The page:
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Rodent control is a challenge to any alfalfa grower in the world. Many rodent species are attracted to alfalfa fields, their population in the field increases, and they can cause huge damages to the crop. The rodents’ damage can reduce the alfalfa yield by up to 30-40% (accumulated) and can reduce the number of growing seasons. The rodent populations can also prevent the grower from using advanced irrigation methods, such as SDI (Subsoil Drip Irrigation systems) because of their damage to the subsoil irrigation pipes. In this study, we suggest a novel and innovative method to control the rodent populations in the field. It begins with monitoring the field by drone (with a high-resolution RGB camera), identifying the rodents’ foraging areas in the field (through picture analysis), and precision poisoning by drone using a unique custom-made system – only where the rodents are active in the field. In our experiments, we show that we can control rodent populations using only 3-5% of the amount of poison that would have been used practicing broadcast poisoning.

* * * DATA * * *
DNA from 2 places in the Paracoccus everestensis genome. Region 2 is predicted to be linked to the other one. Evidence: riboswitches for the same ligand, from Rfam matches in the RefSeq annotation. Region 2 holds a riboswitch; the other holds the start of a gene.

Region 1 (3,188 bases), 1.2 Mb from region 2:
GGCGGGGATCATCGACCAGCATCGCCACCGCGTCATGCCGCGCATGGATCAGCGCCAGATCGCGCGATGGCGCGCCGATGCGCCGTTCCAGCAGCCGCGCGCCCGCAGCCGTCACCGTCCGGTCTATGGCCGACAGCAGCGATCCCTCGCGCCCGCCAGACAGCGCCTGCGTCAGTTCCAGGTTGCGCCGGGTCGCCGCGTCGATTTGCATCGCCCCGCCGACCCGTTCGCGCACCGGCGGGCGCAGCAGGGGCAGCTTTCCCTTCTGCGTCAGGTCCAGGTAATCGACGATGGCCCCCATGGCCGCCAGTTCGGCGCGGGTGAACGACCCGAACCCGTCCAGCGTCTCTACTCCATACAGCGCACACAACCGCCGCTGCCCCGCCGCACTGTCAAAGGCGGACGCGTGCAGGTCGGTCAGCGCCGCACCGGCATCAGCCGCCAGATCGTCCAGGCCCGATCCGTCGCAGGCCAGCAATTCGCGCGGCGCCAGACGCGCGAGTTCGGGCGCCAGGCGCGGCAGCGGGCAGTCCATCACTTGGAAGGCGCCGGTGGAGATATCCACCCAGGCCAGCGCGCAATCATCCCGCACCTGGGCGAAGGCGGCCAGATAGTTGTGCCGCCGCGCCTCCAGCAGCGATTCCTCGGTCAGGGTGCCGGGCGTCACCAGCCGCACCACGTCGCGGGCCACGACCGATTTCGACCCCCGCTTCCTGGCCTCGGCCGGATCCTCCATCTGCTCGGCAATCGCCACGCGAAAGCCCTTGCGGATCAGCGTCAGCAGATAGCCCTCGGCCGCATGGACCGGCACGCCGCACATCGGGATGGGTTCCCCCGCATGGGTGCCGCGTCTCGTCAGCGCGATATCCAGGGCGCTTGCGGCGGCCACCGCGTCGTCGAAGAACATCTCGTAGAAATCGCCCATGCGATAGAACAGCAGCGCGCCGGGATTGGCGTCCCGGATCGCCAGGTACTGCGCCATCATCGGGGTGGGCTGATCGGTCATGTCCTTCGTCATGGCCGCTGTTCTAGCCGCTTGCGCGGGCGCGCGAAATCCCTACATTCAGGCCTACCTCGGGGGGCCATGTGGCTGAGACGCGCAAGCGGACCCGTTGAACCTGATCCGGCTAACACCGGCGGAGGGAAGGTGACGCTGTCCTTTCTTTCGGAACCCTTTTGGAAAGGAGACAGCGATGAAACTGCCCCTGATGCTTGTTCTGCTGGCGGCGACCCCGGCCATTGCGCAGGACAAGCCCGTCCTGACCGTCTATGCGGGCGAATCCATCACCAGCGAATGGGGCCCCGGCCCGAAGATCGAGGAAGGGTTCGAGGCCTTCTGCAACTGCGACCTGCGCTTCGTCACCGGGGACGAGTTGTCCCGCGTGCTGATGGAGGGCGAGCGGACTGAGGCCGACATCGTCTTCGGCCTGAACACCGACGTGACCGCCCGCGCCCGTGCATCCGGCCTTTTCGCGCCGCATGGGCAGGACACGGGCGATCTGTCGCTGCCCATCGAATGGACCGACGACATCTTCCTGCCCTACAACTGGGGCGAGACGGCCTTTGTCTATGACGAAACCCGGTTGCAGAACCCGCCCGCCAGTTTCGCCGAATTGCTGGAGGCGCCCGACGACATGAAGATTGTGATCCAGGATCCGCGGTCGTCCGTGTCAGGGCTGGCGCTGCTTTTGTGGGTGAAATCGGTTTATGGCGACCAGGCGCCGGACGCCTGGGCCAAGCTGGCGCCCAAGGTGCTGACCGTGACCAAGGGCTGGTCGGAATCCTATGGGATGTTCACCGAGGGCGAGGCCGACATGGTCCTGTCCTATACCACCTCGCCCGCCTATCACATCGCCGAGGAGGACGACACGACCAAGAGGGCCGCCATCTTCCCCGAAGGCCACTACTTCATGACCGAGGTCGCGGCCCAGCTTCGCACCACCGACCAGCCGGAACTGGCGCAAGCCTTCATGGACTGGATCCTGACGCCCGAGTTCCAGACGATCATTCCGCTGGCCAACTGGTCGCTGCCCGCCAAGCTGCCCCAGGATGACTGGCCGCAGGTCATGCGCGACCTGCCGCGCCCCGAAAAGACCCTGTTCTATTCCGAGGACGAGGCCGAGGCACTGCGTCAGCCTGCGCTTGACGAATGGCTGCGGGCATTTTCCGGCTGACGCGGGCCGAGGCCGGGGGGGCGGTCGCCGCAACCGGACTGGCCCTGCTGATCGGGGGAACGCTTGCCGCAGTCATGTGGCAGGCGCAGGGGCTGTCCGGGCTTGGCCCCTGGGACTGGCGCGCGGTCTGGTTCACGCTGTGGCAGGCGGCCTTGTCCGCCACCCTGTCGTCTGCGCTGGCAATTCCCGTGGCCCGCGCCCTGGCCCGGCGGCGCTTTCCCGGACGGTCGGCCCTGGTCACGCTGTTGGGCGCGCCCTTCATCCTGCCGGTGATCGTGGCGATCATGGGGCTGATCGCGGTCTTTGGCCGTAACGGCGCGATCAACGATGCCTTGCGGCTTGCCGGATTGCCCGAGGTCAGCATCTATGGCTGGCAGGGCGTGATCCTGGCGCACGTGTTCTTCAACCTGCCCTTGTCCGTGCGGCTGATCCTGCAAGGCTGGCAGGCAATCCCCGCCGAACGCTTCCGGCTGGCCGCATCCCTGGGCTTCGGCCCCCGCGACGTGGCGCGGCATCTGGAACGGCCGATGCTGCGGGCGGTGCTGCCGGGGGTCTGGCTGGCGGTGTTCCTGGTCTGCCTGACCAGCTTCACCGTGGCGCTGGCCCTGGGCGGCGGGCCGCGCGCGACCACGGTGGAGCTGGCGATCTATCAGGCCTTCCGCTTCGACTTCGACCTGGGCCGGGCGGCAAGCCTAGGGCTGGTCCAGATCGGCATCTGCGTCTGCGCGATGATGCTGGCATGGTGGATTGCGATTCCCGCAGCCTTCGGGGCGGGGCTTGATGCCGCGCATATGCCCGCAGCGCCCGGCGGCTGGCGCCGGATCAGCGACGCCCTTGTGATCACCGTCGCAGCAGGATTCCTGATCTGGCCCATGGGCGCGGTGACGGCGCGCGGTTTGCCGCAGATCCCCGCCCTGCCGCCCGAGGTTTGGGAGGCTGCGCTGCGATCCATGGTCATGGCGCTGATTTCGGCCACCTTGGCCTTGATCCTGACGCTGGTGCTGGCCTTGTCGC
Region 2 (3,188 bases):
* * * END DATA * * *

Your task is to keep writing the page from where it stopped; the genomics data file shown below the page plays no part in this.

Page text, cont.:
Key Words: Rodent control, alfalfa, drip irrigation, drones


Since the soil is not cultivated for a few years in alfalfa crops, if winters are not severe, the rodent populations in the fields can thrive and cause huge damages to the crop [1,2]. Moreover, because alfalfa crops are harvested several times each year; the additive yield loss due to the rodents’ damage can be very high. 

The predominant methods used today for rodent control are poisoning (being either broadcast poisoning by aircraft or agromachinery, or precision poisoning by hand directly in the rodents` burrow openings); using traps; and flooding. Using the flood technique causes extensive water loss and soil erosion in the field. Poison types and amounts are limited by regulation in each area, and broadcast poisoning can cause secondary damage to other animals and can developed a stability of the rodents to the poison during the time.